Scrap 'God Save The Queen' at Windsor, report urges

'God Save the Queen' should be replaced with a more neutral 'national' anthem at Windsor Park, according to a wide-ranging report into the future of Northern Ireland football.

'God Save the Queen' should be replaced with a more neutral 'national' anthem at Windsor Park, according to a wide-ranging report into the future of Northern Ireland football.

The 39-page document commissioned by the Irish Football Association also recommends ending the ban on Sunday soccer.

The report, written by the think tank Democratic Dialogue, argues for the creation of a trade union for Irish League players linked to the Irish Congress of Trade Unions. While praising the IFA's 'Football for All' campaign, the report's recommendations urge the association to go further.

'Building on the major achievement of the campaign in transforming the atmosphere at internationals, the proposed new stadium heralds a fresh start.

'The IFA should consider a public competition to see if a more widely acceptable anthem can be found to the playing of "God Save the Queen", in line with practice in Scotland and Wales,' the authors of the report suggest.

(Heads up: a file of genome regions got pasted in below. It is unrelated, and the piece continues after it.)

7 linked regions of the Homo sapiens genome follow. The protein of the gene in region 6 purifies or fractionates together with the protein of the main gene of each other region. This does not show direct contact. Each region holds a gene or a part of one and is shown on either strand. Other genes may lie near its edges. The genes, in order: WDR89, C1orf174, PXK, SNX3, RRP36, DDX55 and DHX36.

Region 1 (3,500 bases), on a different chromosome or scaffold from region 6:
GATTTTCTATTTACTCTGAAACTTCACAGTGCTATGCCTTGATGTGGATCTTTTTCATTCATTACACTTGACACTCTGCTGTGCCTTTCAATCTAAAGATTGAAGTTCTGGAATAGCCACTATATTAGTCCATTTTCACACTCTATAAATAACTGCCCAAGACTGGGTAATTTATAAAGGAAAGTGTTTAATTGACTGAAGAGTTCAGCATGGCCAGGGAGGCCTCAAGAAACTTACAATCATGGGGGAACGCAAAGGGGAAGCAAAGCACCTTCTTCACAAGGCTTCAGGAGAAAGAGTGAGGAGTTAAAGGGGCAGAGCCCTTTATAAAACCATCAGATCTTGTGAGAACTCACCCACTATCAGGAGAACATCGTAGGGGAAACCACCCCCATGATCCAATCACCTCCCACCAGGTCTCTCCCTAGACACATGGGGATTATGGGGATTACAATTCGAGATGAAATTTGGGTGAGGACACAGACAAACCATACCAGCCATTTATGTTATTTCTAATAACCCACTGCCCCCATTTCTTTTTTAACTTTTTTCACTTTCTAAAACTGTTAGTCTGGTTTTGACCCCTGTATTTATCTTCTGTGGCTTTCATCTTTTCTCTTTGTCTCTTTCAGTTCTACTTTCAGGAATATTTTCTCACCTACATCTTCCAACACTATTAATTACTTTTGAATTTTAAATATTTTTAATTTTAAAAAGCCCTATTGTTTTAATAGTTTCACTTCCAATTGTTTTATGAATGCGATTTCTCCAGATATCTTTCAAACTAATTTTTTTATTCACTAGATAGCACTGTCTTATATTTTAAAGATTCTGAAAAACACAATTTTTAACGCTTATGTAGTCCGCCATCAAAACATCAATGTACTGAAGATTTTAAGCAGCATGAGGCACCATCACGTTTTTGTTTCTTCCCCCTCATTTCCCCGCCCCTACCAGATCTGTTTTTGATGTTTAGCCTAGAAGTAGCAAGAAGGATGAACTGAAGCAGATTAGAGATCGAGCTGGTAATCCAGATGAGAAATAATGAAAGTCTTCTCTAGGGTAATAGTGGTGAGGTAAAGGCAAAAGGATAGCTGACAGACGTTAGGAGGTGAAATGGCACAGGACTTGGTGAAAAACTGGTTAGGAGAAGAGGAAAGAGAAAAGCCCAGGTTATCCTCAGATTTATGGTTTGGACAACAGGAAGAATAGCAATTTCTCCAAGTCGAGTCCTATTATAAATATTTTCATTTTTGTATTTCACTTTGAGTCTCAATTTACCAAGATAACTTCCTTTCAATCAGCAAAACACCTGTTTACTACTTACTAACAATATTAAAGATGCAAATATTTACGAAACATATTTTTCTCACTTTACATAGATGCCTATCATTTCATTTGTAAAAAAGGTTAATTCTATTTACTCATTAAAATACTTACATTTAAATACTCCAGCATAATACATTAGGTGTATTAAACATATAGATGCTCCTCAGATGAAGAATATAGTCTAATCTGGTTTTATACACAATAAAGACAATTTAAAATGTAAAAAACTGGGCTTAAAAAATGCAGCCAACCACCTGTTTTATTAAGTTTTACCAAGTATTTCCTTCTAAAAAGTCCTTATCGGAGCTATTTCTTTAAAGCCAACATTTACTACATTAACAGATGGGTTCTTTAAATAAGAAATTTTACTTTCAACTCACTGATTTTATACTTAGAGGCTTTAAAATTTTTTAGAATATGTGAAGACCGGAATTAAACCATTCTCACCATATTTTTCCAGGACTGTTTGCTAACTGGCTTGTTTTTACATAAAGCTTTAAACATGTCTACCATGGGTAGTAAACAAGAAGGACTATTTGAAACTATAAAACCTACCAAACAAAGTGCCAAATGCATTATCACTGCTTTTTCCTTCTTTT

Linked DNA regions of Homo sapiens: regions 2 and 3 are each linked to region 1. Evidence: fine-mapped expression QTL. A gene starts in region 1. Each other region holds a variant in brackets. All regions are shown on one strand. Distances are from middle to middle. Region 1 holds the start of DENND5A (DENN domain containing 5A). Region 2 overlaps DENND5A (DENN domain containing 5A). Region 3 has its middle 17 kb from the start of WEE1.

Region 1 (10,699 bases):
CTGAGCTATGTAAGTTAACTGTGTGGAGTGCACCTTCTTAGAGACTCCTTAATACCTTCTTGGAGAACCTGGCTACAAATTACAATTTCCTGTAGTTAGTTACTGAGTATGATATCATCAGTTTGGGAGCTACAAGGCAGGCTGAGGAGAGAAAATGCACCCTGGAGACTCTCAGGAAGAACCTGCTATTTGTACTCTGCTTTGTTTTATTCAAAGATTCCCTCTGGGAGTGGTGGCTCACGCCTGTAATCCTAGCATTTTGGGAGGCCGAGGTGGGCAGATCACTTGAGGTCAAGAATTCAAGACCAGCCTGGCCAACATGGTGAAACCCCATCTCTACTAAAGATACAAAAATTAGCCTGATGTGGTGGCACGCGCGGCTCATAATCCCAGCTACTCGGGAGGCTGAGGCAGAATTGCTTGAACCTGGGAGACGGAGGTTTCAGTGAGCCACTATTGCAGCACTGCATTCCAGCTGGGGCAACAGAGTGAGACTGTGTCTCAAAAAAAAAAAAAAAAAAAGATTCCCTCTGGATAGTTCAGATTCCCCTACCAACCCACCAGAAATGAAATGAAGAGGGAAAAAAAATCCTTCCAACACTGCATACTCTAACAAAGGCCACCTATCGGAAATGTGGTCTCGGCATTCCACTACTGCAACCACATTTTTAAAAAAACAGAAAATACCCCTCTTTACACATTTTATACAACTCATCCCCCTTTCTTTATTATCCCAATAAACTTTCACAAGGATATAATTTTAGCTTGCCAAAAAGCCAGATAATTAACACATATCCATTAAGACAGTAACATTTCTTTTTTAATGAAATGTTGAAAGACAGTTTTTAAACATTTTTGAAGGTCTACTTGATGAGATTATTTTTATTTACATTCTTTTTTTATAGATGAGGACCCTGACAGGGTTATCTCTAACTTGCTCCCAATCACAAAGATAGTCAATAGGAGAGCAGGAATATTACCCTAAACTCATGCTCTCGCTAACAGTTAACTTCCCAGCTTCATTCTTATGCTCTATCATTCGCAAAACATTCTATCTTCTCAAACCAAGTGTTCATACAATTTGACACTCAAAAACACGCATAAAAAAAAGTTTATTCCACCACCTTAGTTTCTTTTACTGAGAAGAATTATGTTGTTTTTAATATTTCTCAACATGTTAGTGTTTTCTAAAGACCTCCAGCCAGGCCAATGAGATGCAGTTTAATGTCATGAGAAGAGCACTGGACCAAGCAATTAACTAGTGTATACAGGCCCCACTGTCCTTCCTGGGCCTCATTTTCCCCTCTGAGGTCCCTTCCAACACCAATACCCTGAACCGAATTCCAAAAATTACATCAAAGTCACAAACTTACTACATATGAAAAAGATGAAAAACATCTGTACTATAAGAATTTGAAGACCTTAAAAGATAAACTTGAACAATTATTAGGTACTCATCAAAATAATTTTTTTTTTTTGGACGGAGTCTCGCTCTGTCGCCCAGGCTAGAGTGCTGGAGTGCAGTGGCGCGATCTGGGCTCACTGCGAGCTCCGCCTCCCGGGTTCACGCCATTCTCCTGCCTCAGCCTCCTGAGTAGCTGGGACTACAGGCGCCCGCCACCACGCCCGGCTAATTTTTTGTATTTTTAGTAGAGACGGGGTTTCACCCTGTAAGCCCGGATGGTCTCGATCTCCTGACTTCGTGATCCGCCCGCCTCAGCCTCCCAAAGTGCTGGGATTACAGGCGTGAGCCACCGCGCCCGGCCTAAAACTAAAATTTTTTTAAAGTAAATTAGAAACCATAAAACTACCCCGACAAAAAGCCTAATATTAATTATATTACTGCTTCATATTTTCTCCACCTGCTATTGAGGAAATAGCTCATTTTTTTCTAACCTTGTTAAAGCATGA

Throughout the report Catholic football fans cite the playing of the UK national anthem as one of the reasons why they don't travel to Windsor Park for Northern Ireland internationals.

At the Millennium stadium in Cardiff, Welsh fans sing 'Land of My Fathers' instead of 'God Save the Queen'; at Hampden Park the Scots sing 'Flower of Scotland'.

Dropping 'God Save the Queen' will be the most controversial step for the IFA given Northern Ireland's support base within the loyalist working class.

The report, however, makes no recommendation on where exactly the new 'national' sports stadium should be built. The government's preferred option is the Maze prison site, which it already owns. An overwhelming majority of fans connected to the Amalgamation of Northern Ireland Supporters' clubs preferred to see the stadium built in Belfast.

Scrapping the 'never on a Sunday' ban will also provoke widespread opposition from the evangelical Protestant lobby, including leading figures in the Democratic Unionist Party.

The report also urges the government to do more to combat intolerance in sport. It calls for the Football Offences Act to be extended to Northern Ireland, allowing anyone found guilty of singing sectarian songs to be prosecuted.

In the report Jim Rainey, of the Amalgamation of Northern Ireland Supporters' clubs, argues that ground stewards needed 'legislative backing' to confront those singing sectarian and racist songs.


Henry McDonald, Ireland editor

The GuardianTramp

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